The world’s hippest tech gathering booms in nations with the world’s lowest internet penetration rates


I’d like to think Beijing has got a pretty solid Barcamp community. Each event here usually attracts over 400 people, and I never miss one if I can help it.

Then there’s Burma, where the last Barcamp at Hlaing University in Yangon brought in an estimated 5,000 participants, according to Irrawaddy. That makes Beijing – indeed, most of the worlds’ Barcamps – look like a sewing circle.

barcamp yangon burma

But something fishy is going on here. We’ve heard from multiple sources that those numbers might not be what they seem. One participant, who agreed to give a quote on the condition of anonymity, says, “There’s no way they had over 5,000 people unless they were double counting days one and two.”

This isn’t just a one-time phenomenon, either. Barcamp Yangon consistently reports being most popular Barcamp in the world. Even the original was a smash hit, claiming 3,000 people. Last year’s event in the country’s former capital still holds the record– an estimated 6,300 participants.

“I think the truth is, there was never 6,000 people in 2013. There is no way there were 5,000 people in 2014,” said another source on the ground there, also anonymous. “I don’t think Barcamp is the whole picture of tech events in Myanmar either. There are other events”.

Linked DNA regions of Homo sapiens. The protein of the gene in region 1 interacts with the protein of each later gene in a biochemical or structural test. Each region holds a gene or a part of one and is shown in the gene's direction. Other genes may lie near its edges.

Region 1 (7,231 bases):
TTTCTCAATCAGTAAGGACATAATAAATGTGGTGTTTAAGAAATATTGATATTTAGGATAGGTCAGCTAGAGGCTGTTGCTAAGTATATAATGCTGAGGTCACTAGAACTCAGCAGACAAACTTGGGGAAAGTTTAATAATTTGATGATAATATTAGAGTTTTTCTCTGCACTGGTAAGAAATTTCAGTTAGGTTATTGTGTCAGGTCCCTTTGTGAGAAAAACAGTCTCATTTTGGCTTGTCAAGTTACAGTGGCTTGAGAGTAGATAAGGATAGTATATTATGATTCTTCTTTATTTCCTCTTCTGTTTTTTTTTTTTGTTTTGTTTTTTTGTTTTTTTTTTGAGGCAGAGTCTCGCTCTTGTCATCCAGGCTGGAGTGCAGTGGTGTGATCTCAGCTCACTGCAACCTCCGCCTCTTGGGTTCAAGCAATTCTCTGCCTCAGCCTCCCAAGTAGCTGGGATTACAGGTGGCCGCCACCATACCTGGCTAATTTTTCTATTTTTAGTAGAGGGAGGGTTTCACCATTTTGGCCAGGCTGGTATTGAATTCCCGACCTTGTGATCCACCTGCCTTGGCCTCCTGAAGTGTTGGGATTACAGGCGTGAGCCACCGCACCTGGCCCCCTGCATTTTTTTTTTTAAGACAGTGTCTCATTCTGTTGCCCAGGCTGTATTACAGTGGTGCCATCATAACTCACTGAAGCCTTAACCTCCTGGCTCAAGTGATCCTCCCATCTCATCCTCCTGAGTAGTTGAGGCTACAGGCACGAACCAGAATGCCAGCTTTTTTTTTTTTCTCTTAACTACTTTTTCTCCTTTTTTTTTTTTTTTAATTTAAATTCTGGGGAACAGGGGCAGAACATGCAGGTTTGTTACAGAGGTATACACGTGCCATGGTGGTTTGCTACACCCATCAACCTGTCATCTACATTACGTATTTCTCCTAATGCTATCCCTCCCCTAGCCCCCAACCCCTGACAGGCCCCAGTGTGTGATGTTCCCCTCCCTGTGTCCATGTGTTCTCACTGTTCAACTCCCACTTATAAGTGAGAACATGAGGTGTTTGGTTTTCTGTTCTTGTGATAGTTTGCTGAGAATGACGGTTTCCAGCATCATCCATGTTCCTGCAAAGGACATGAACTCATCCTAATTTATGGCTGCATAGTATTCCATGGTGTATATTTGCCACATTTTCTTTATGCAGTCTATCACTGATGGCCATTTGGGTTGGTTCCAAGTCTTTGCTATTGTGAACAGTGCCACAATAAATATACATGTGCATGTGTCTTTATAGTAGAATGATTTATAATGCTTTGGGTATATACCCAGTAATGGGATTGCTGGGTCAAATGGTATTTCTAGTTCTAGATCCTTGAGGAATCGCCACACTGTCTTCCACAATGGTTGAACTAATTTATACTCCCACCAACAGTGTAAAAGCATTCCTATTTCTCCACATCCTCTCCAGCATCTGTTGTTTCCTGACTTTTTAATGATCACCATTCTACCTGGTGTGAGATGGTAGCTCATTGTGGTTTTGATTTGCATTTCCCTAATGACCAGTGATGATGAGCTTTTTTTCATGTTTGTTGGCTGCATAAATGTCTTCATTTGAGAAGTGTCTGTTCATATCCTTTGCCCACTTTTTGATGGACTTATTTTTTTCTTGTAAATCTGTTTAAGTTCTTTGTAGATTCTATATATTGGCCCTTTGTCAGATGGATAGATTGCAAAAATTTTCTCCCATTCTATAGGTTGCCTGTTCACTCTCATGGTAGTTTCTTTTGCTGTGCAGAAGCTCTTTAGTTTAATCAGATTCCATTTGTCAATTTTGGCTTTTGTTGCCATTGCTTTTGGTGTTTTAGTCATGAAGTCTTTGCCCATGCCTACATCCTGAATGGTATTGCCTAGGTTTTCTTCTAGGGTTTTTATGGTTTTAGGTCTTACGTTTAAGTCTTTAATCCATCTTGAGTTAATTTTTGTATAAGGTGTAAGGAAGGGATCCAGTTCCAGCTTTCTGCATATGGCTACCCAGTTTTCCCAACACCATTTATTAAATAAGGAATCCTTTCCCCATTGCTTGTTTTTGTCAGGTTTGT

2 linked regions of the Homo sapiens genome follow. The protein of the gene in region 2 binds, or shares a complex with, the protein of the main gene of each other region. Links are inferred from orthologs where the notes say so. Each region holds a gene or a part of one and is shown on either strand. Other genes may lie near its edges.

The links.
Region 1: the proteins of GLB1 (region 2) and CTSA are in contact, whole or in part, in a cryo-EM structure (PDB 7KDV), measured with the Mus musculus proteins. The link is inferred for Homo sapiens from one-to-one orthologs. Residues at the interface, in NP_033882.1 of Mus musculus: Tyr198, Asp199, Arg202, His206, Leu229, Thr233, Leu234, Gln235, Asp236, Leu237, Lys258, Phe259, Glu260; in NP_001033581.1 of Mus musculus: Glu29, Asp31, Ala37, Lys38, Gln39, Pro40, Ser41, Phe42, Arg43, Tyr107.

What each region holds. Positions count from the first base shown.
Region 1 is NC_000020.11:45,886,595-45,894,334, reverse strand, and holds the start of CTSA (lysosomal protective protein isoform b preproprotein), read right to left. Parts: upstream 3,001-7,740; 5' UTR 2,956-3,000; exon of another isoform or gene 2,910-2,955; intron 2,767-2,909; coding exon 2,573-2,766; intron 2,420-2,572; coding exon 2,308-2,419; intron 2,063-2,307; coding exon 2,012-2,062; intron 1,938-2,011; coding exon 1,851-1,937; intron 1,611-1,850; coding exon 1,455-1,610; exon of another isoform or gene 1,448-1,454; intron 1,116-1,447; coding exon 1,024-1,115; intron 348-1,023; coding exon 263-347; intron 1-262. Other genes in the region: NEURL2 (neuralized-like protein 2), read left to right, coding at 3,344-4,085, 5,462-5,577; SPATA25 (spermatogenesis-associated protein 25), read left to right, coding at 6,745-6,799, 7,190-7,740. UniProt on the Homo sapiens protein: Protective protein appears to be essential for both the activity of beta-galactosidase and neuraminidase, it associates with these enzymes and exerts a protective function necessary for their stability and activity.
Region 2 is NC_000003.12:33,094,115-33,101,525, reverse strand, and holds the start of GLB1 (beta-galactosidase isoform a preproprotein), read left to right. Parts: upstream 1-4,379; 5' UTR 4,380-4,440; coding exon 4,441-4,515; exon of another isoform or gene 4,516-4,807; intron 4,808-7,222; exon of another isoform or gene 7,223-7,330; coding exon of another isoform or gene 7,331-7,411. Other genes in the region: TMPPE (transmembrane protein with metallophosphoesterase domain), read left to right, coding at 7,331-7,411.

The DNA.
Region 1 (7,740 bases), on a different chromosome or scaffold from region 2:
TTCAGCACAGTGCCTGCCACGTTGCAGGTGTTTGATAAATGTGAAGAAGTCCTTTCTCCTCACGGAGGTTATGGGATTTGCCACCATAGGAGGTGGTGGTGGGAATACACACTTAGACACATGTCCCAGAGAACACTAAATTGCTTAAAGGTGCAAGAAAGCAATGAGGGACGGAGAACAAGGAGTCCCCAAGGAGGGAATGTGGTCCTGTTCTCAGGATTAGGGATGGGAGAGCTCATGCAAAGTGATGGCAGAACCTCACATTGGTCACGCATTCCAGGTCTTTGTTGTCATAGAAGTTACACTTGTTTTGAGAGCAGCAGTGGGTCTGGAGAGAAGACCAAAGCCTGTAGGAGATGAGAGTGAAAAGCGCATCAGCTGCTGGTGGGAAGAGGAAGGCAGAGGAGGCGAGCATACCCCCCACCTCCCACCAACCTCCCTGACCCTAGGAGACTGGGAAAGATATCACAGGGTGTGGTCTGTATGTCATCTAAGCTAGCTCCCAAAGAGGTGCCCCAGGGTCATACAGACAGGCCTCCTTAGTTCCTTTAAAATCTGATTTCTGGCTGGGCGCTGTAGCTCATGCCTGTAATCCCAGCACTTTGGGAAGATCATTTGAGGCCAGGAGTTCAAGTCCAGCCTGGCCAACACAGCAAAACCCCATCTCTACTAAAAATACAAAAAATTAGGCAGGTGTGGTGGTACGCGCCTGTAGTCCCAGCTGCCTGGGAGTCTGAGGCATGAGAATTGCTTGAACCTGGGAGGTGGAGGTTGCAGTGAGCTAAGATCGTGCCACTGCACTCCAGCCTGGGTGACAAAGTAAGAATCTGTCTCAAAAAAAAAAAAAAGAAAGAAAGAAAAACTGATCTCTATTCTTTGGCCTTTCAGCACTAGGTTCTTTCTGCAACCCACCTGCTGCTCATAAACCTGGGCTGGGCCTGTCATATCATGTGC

For the uninitiated, Barcamp is a grassroots meetup where volunteers can sign up to speak about whatever they wish. Entrance is free, and there are usually several talks happening at once at back to back intervals throughout the day, so participants can pick and choose their agenda. Think TED Talks, except far more casual and in bulk. While all topics are on the table, there’s usually an emphasis on technology and the web.

Last weekend was Yangon’s fifth Barcamp, and it recorded 4,442 registered participants along with many unregistered walk-ins. About 160 speeches spanned the day-long event. The organizers also set up a fellowship program to teach participants from other parts of the country how to organize their own Barcamps.

Even if the numbers are inflated, the popular events are still bright spots in a country we rarely hear from. Pollenizer CEO Phil Morle blogged about one talk in particular, in which the audience was so packed it didn’t even leave standing room.

Neighboring Cambodia has also caught Barcamp fever. Last October, Barcamp Phnom Penh drew 3,000 people, making it the largest “tech” conference in the country’s history. The Barcamps there have consistently reported more than 1,000 attendees.

What’s astounding about both these cases is the stark contrast with the countries’ tech and startup ecosystems. Juxtaposed against these massively successful events are the realities of relatively small populations and low internet penetration rates. Only one percent of the Burmese population has access to the internet, and just five percent in Cambodia, according to Internet World Stats.

Barcamp’s origins run back to Silicon Valley, but the disparate “unconferences” often aren’t affiliated by anything other than name and mission.

(Image credit: Barcamp Yangon’s Facebook)

(Editing by Josh Horwitz)

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